Prices of major agricultural commodities, including rice, wheat, corn and oilseeds, started soaring in mid-October, sparking fears of a grain shortage and possible inflation.
The price rises are due to reduced grain production and market speculation that saw prices for products such as edible oils rise as much as 86 percent in the space of three days.
China's food supply is safe due to extensive government reserves but the rapid rise in grain prices has led to higher food prices and a jump in the consumer price index (CPI).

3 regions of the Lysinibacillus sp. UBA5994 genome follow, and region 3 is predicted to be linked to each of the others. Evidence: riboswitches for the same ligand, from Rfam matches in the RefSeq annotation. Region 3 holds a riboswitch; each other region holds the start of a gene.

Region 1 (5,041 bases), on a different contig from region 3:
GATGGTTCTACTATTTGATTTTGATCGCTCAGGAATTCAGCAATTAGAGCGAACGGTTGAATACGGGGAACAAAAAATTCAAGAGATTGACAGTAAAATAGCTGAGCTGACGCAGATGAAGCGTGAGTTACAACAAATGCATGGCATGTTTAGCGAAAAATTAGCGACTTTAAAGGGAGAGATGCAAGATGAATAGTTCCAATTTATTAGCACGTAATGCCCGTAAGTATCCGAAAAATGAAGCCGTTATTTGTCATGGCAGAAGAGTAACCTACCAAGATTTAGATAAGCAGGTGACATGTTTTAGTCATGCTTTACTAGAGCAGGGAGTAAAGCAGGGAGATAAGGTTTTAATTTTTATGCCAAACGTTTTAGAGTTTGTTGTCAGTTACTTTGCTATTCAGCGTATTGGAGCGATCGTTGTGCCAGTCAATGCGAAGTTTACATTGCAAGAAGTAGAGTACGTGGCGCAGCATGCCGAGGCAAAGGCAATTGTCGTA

The government is reassuring the public that this will not lead to inflation like that seen in the early and mid 1990s and state media reports indicate that the government would be willing to intervene to head off a steep rise in food prices.
With many sectors apparently experiencing oversupply, rampant inflation is seen as less likely. Premier Wen Jiabao vowed to increase grain production next year after grain experts said that total output for 2003 would be less than last year.
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